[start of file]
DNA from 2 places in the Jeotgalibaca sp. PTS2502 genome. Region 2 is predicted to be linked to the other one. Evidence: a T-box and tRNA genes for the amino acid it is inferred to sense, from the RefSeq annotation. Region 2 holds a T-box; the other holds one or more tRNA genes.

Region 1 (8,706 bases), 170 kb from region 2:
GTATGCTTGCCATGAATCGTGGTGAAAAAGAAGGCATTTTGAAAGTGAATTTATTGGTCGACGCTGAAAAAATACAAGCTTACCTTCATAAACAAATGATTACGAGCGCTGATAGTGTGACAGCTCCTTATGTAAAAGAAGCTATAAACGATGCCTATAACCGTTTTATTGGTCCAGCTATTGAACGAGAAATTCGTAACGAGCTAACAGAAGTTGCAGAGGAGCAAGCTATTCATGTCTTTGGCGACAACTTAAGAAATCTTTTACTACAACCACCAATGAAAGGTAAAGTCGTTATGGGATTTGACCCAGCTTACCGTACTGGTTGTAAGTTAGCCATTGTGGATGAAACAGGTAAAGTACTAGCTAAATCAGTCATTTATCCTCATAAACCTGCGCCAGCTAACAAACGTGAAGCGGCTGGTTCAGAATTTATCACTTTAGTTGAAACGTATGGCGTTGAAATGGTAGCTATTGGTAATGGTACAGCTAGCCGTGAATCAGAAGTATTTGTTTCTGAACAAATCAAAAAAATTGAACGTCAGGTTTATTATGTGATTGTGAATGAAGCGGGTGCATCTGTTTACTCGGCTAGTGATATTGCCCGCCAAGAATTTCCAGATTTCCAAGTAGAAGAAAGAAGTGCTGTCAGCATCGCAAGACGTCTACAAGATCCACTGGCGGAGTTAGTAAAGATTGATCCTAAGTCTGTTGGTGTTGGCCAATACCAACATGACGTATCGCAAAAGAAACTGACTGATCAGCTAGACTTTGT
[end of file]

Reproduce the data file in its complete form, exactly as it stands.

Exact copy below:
DNA from 2 places in the Jeotgalibaca sp. PTS2502 genome. Region 2 is predicted to be linked to the other one. Evidence: a T-box and tRNA genes for the amino acid it is inferred to sense, from the RefSeq annotation. Region 2 holds a T-box; the other holds one or more tRNA genes.

Region 1 (8,706 bases), 170 kb from region 2:
GTATGCTTGCCATGAATCGTGGTGAAAAAGAAGGCATTTTGAAAGTGAATTTATTGGTCGACGCTGAAAAAATACAAGCTTACCTTCATAAACAAATGATTACGAGCGCTGATAGTGTGACAGCTCCTTATGTAAAAGAAGCTATAAACGATGCCTATAACCGTTTTATTGGTCCAGCTATTGAACGAGAAATTCGTAACGAGCTAACAGAAGTTGCAGAGGAGCAAGCTATTCATGTCTTTGGCGACAACTTAAGAAATCTTTTACTACAACCACCAATGAAAGGTAAAGTCGTTATGGGATTTGACCCAGCTTACCGTACTGGTTGTAAGTTAGCCATTGTGGATGAAACAGGTAAAGTACTAGCTAAATCAGTCATTTATCCTCATAAACCTGCGCCAGCTAACAAACGTGAAGCGGCTGGTTCAGAATTTATCACTTTAGTTGAAACGTATGGCGTTGAAATGGTAGCTATTGGTAATGGTACAGCTAGCCGTGAATCAGAAGTATTTGTTTCTGAACAAATCAAAAAAATTGAACGTCAGGTTTATTATGTGATTGTGAATGAAGCGGGTGCATCTGTTTACTCGGCTAGTGATATTGCCCGCCAAGAATTTCCAGATTTCCAAGTAGAAGAAAGAAGTGCTGTCAGCATCGCAAGACGTCTACAAGATCCACTGGCGGAGTTAGTAAAGATTGATCCTAAGTCTGTTGGTGTTGGCCAATACCAACATGACGTATCGCAAAAGAAACTGACTGATCAGCTAGACTTTGT